Display Settings:

Format

Send to:

Choose Destination
See comment in PubMed Commons below
Cell Death Differ. 2000 Feb;7(2):137-44.

Mass spectrometric identification of proteins released from mitochondria undergoing permeability transition.

Author information

  • 1Amgen Inc., Mammalian Genomics, Amgen Center, Thousand Oaks, California 91320, USA.

Abstract

Mitochondrial membrane permeabilization is a rate-limiting step of cell death. This process is, at least in part, mediated by opening of the permeability transition pore complex (PTPC) Several soluble proteins from the mitochondrial intermembrane space and matrix are involved in the activation of catabolic hydrolases including caspases and nucleases. We therefore investigated the composition of a mixture of proteins released from purified mitochondria upon PTPC opening. This mixture was subjected to a novel proteomics/mass spectrometric approach designed to identify a maximum of peptides. Peptides from a total of 79 known proteins or genes were identified. In addition, 21 matches with expressed sequence tags (EST) were obtained. Among the known proteins, several may have indirect or direct pro-apoptotic properties. Thus endozepine, a ligand of the peripheral benzodiazepin receptor (whose occupation may facilitate mitochondrial membrane permeabilization), was found among the released proteins. Several proteins involved in protein import were also released, namely the so-called X-linked deafness dystonia protein (DDP) and the glucose regulated protein 75 (grb75), meaning that protein import may become irreversibly disrupted in mitochondria of apoptotic cells. In addition, a number of catabolic enzymes are detected: arginase 1 (which degrades arginine), sulfite oxidase (which degrades sulfur amino acids), and epoxide hydrolase. Although the functional impact of each of these proteins on apoptosis remains elusive, the present data bank of mitochondrial proteins released upon PTPC opening should help further elucidation of the death process.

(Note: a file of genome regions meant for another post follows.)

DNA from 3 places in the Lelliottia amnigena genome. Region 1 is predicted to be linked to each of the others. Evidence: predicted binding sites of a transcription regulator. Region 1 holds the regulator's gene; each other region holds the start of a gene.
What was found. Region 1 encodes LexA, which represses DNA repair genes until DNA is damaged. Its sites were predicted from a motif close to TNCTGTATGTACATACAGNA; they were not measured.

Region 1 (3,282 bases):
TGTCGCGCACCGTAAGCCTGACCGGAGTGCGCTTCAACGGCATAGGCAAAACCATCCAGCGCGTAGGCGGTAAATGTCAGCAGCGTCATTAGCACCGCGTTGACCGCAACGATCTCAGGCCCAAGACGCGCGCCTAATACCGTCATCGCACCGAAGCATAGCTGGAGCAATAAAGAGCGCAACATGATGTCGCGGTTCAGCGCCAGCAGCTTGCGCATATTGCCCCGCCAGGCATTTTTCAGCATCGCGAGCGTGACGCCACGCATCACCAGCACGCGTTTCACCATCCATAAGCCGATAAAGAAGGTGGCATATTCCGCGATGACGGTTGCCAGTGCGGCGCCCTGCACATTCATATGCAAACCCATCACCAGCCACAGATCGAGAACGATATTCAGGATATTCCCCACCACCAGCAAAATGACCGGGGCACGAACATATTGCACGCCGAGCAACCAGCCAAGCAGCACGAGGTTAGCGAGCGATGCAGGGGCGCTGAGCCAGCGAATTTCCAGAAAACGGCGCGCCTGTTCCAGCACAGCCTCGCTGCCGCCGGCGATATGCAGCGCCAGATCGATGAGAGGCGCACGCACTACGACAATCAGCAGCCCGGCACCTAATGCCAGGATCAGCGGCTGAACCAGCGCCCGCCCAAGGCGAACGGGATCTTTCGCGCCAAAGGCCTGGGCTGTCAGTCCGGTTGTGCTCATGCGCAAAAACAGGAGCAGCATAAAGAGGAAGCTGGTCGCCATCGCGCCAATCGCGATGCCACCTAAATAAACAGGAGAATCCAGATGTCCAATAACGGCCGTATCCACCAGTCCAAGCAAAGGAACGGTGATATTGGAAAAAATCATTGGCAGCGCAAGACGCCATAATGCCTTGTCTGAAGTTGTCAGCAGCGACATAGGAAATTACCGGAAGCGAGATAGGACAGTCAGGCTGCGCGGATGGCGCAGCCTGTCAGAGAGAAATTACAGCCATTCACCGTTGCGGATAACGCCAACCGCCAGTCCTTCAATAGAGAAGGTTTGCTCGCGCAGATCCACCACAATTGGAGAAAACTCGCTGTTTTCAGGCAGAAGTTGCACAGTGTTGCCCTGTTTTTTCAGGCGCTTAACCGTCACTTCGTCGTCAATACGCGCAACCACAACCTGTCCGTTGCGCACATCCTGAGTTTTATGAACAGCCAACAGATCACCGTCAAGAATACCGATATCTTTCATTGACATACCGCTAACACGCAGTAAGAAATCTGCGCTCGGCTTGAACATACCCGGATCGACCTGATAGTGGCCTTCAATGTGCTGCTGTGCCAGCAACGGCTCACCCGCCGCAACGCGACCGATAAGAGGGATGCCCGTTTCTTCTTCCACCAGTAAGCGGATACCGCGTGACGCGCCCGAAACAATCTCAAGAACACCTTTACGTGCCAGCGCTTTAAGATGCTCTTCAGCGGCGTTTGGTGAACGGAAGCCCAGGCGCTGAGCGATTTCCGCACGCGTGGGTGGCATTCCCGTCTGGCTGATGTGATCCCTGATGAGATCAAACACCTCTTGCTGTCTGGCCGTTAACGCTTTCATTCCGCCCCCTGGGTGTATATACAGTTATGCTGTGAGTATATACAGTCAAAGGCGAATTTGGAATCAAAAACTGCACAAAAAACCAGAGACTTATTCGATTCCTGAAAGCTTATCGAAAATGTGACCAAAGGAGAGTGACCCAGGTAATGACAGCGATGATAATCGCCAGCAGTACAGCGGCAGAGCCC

PMID:
10713728
[PubMed - indexed for MEDLINE]
Free full text
PubMed Commons home

PubMed Commons

0 comments
How to join PubMed Commons

    Supplemental Content

    Icon for Nature Publishing Group
    Loading ...
    Write to the Help Desk